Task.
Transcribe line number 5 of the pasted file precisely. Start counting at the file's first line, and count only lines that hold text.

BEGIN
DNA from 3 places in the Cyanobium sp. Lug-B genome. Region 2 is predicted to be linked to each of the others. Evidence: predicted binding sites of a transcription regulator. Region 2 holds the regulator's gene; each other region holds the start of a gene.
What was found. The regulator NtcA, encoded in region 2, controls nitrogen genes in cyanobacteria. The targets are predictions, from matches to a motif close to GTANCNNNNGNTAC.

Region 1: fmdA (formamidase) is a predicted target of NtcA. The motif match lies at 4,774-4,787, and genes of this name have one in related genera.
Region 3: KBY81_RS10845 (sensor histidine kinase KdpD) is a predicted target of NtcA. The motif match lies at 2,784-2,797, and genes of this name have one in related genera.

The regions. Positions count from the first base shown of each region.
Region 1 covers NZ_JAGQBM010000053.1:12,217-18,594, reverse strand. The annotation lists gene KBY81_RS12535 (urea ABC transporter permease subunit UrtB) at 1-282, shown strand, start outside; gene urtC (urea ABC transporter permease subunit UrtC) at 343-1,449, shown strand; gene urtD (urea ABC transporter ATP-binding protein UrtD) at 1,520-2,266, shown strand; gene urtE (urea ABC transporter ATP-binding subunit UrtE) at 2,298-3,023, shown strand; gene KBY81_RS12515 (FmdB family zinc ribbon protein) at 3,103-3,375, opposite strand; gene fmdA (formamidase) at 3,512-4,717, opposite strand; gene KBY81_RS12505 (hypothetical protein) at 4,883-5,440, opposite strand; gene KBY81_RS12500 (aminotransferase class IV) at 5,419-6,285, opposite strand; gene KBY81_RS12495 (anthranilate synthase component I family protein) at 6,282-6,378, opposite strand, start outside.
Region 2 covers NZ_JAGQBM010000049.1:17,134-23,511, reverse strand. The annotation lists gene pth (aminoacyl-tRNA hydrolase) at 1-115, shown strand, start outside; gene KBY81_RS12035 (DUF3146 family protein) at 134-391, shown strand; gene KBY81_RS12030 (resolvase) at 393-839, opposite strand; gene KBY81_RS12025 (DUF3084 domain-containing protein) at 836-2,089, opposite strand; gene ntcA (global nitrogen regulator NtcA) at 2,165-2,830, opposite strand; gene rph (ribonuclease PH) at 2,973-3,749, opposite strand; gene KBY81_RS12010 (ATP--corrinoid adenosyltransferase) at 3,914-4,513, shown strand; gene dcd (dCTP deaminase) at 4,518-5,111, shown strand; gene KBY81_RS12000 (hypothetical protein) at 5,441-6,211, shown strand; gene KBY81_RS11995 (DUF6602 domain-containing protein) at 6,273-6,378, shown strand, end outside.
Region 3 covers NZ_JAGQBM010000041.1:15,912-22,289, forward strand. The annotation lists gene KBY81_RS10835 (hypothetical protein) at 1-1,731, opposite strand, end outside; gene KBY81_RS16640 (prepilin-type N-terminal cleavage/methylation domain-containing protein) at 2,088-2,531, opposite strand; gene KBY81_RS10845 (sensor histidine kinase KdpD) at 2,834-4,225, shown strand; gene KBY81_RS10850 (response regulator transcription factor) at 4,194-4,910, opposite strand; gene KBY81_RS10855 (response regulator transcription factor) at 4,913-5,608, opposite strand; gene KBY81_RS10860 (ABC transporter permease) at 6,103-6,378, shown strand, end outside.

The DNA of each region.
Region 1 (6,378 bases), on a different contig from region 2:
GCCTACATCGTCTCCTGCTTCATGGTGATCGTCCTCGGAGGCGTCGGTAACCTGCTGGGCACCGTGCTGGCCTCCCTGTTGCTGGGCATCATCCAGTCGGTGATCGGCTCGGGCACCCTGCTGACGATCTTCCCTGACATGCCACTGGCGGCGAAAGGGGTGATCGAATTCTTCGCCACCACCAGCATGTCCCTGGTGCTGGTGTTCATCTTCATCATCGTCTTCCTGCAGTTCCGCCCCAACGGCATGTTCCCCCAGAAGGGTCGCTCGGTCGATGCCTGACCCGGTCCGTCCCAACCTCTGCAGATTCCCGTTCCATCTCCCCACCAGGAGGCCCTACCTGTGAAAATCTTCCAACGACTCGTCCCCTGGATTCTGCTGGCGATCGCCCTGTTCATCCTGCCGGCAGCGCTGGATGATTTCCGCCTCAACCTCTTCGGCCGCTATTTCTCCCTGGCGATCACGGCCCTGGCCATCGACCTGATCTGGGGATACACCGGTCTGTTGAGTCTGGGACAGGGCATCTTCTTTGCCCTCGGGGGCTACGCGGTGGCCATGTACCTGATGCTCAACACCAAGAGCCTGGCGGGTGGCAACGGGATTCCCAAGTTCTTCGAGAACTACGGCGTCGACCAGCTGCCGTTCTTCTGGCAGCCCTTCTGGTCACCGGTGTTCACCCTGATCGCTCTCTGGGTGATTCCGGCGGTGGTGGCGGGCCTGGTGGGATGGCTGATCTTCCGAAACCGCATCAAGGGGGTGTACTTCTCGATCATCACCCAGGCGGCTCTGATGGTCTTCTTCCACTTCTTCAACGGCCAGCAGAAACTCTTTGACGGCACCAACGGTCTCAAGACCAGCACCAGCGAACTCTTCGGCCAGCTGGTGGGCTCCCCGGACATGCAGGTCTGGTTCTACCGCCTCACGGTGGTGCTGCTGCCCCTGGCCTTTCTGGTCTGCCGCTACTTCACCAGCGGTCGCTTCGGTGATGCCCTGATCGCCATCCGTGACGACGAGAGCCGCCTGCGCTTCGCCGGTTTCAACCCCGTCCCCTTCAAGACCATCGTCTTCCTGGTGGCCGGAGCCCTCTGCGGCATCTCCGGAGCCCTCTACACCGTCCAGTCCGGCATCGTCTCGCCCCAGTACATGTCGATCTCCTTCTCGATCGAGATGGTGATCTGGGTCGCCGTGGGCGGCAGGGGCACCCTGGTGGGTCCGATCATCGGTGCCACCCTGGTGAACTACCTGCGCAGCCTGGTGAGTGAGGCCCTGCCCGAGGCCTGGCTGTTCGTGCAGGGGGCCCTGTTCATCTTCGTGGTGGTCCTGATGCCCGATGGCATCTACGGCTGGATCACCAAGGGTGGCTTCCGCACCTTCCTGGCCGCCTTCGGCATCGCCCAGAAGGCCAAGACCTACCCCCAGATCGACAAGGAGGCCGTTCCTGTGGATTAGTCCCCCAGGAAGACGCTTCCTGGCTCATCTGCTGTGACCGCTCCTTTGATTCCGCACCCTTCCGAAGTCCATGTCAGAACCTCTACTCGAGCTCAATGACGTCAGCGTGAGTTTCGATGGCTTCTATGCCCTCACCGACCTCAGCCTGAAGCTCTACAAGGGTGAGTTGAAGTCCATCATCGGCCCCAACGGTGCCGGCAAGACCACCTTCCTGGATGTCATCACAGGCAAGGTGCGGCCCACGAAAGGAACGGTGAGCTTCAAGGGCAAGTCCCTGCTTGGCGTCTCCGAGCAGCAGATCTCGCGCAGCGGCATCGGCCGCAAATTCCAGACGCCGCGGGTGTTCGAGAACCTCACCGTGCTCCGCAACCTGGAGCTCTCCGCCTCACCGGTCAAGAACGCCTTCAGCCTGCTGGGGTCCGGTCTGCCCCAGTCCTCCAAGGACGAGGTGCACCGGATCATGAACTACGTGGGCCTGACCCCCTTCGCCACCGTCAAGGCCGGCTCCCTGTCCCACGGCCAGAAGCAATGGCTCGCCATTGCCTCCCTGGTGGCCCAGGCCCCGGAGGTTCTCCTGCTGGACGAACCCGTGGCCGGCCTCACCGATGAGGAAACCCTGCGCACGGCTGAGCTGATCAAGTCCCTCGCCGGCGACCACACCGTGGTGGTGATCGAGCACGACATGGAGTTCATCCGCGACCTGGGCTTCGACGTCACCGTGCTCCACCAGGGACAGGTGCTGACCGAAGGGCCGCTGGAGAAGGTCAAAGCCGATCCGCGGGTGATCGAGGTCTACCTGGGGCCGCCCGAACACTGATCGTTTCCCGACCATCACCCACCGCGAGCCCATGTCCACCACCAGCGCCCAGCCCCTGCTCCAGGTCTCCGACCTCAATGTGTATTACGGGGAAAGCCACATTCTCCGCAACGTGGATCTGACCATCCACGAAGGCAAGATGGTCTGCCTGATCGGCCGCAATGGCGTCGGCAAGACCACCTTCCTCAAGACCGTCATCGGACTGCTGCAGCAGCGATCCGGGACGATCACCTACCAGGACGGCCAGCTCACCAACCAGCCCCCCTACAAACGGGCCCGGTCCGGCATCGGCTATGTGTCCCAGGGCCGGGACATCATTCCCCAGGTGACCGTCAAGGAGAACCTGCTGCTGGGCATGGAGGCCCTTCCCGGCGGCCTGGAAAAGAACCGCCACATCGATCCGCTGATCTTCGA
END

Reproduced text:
The regions. Positions count from the first base shown of each region.